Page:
It does what it says on the tin. But does it excel? MARK TAYLOR visits this Bath institution and comes away teary eyed…
Walking into the downstairs bar of the Hudson Steakhouse, I was instantly transported back to 1993. It’s almost 20 years to the day that I stood in this very bar, shoulder-to-shoulder with pints-in- the-air football fans watching England beat Poland 3-0 in the 1994 World Cup qualifiers, thanks to goals from Ferdinand, Gascoigne and Pearce.
Back then, this handsome Georgian building was known as The Hat and Feather, a legendary pub that still holds a place in the hearts and minds – or should that be livers and spleens? – of many a rheumy-eyed Bathonian.
The Hat and Feather was one of those classic pre- smoking ban pubs where you could pretty much get a drink anytime you wanted, regardless of the correlation between the clock and the actual licensing hours. The pub closed for good in 2004 and reopened the following year as Hudson Steakhouse, although ‘The Hat and Feather’ is still carved into the stone above the front windows as a permanent reminder.
It seemed unsporting to mention that England match to my Polish waitress, Aga. And anyway, neither Poland or England qualified for the following year’s World Cup finals, so we would have both been crying into our pints of Tyskie Gronie back then.
Aga has been working at Hudson Steakhouse for the past seven years, which is a remarkable feat in a business where most people seem to move on as soon as they get their first pay cheque. And the Hudson Steakhouse is lucky to have her, as she is as welcoming, friendly and knowledgeable about the menu as you could hope for.
Owned by Richard Fenton, the former chef who also runs Firehouse Rotisserie and Café Lucca in the city, this converted pub is styled more on the New York steakhouse than a British boozer, although you can still pop in for a pint or cocktail downstairs without feeling trapped and pressured into ordering food.
But then, it would take considerable willpower not to be seduced by the menu here, whether you decide to eat downstairs or in the first-floor restaurant with its open kitchen.
Early evening in late June, the upstairs restaurant was bathed in sunlight, which illuminated the room with its wooden floors, reclaimed wood panelled walls and leather seating. On each table there was a tall glass of sea- salt-encrusted breadsticks, ideal for nibbling and dipping as you scan the menu.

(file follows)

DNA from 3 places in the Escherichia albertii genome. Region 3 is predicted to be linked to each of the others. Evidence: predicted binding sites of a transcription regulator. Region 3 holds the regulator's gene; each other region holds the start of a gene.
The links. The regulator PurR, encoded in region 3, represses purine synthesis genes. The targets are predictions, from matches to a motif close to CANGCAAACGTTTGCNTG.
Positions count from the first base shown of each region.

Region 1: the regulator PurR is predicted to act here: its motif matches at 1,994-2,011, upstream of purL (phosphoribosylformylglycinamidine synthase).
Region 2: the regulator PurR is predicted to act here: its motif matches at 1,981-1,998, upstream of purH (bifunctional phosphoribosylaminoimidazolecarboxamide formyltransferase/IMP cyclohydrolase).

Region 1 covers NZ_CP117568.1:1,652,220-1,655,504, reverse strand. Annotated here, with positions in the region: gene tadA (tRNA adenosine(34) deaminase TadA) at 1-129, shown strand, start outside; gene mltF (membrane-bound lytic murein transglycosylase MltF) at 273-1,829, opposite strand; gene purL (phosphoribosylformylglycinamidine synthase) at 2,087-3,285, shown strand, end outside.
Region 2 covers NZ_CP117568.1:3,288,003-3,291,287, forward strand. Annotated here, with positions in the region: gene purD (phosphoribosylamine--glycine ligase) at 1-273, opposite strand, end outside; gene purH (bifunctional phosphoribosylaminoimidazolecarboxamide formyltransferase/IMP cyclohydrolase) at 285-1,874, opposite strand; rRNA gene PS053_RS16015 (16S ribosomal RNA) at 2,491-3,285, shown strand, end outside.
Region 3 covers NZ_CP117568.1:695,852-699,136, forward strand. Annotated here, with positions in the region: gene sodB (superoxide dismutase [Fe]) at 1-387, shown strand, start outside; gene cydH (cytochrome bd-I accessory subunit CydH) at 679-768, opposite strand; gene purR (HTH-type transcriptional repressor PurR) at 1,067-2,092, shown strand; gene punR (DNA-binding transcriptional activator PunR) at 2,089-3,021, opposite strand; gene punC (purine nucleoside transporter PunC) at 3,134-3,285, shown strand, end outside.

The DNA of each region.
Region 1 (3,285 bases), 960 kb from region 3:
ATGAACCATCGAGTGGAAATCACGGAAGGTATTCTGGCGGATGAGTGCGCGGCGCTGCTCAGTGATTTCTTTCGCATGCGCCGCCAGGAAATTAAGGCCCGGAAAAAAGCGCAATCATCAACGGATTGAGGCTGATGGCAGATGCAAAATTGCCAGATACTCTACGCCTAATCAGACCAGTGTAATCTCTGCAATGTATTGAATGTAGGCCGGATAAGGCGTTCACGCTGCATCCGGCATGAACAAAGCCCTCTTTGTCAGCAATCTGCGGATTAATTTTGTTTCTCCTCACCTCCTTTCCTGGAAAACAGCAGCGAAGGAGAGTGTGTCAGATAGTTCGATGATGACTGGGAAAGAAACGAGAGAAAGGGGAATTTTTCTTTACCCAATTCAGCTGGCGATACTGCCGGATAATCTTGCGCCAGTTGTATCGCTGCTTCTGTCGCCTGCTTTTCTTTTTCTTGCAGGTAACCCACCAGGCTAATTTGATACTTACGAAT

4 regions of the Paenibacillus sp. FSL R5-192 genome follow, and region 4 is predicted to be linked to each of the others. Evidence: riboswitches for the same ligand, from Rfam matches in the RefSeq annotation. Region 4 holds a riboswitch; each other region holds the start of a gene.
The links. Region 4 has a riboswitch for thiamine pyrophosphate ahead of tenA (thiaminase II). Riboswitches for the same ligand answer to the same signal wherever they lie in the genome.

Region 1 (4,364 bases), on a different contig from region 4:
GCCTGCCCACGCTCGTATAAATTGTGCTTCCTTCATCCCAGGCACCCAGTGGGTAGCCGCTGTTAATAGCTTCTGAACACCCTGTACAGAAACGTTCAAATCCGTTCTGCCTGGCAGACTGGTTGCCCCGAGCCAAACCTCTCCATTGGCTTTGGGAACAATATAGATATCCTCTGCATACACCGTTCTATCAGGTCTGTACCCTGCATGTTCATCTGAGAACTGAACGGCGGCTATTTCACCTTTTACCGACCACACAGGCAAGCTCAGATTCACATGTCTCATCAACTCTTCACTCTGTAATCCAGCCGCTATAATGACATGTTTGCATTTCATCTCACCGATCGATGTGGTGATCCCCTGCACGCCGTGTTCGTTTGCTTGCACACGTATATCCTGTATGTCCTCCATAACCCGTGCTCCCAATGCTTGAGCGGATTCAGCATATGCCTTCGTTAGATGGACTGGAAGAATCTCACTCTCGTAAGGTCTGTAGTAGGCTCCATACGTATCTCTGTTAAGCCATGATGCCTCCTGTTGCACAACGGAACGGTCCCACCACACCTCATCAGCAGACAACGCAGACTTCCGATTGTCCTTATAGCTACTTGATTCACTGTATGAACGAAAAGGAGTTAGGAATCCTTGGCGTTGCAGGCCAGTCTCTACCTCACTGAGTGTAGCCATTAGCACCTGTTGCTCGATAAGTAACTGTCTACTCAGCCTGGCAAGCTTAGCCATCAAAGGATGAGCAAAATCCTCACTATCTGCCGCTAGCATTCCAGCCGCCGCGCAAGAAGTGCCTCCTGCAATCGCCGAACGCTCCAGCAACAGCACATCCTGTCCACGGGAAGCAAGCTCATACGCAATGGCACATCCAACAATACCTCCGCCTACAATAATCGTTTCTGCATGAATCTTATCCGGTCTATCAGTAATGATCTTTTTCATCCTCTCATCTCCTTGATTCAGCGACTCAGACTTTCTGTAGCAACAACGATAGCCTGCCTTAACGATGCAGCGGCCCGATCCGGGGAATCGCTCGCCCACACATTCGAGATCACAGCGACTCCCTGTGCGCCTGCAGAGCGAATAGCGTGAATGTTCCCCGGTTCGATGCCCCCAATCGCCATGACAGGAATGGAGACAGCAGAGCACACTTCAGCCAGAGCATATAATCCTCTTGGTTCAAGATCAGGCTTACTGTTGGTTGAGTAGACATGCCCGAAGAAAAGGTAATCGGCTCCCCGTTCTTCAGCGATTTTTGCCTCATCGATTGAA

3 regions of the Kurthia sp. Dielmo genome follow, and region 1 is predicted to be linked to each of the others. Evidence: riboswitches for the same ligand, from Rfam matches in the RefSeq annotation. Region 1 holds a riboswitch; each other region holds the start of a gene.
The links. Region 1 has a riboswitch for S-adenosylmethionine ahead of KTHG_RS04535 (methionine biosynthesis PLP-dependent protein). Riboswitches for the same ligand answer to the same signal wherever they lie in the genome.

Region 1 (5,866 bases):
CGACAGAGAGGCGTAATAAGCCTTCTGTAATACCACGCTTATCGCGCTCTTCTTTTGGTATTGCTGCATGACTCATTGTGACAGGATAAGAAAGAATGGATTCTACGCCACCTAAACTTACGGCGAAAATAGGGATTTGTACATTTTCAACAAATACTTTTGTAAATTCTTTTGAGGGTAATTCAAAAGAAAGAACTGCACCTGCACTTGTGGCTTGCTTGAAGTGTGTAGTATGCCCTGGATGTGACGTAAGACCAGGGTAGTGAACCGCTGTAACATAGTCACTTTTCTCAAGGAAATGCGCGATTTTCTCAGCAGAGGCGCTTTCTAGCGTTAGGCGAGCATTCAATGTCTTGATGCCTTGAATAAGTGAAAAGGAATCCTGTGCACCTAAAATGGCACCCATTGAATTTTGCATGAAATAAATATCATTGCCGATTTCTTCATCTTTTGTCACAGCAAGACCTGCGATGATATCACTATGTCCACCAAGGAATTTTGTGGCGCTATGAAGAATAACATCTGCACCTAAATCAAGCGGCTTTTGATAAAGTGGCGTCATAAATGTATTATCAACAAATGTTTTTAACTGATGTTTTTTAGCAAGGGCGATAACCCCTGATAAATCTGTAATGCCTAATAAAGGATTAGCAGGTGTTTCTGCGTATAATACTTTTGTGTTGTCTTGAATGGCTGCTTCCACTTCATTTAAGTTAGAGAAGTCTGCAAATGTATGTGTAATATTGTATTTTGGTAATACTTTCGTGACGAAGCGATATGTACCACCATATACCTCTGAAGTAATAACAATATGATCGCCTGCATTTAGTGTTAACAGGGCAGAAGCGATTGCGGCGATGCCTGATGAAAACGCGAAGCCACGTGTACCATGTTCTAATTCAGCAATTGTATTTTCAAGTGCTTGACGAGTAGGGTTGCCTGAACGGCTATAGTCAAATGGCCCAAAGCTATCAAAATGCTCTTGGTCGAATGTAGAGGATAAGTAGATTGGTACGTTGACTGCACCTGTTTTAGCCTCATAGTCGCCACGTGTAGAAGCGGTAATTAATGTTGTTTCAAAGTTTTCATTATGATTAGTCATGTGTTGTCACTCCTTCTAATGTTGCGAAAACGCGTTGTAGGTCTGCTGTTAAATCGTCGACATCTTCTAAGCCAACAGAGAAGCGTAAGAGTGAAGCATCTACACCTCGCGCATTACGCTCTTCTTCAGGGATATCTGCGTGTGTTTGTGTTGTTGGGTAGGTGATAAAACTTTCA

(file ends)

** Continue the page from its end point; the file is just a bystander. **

You don’t have to be Poirot to work out the main crux of the offering here, but aside from eight or so different steak options, main courses include sea bass and tiger prawn coconut laksa with snow peas and jasmine cashew rice, and veggie-friendly pine nut, butternut squash risotto cakes.
I kicked off with a Hudson starter plate, which included a silky, creamy chicken liver parfait with ginger apple relish and Parmesan crostini; dill-flecked crab and avocado remoulade with a zesty wasabi lime dressing; crisp and plump tempura tiger prawns with spicy ponzu dip; and an Asian-style duck salad with strips of Daffy tossed with that winning combo of sesame oil and soy sauce as well as juicy orange segments, slivers of crunchy carrot and assorted leaves.
The steaks here – all Angus and Limousin beef and hung for a minimum of 35 days – are supplied by Terry & Son butchers along the road, and are sourced from a ‘farm-assured co-operative’ in Staffordshire. Prices range from £16.95 for the flat iron (that’s a ‘top blade’ steak in old money) and rise to £33.95 for a 10oz prime fillet – the latter presumably aimed at any passing Bath rugby players.
I went for the more restrained 10oz rib-eye – a snip at £21.95, although you do have to pay extra for the chips (truffle and Parmesan fries, £4.50, are highly recommended) and all the other bits and bobs, which might cause some wallets to flinch.
But it was a price most definitely worth paying. With marbling like hot clotted cream, this was a steak against which others should be judged. Perfectly seasoned, more rare than medium, juicy and smoky from the grill, I had to put the brakes on halfway simply because I didn’t want it to end. Like Gazza in those 1993 World Cup qualifiers, it was enough to reduce me to tears.
Of course, I didn’t really need to order a slice of dark chocolate tart with candied orange mascarpone (£6.50), but it was simply in the line of duty, m’lud. Dense, rich, with the orange cream adding a subtle lightness to it, it was essentially a cheffy take on a Terry’s Chocolate Orange – but what’s wrong with that?
This was the first time I have eaten at Hudson since it first opened eight years ago and it was good to see the place still busy, producing some very good food and, arguably, some of the best steaks in Bath at the moment.
Just like those shots from Ferdinand, Gascoigne and Pearce I watched on screen two decades past, this was a meal that certainly hit the back of the net.
Hudson steakhouse, 14 London street, Bath, BA1 5BU; 01225 332323; www.hudsonbars.com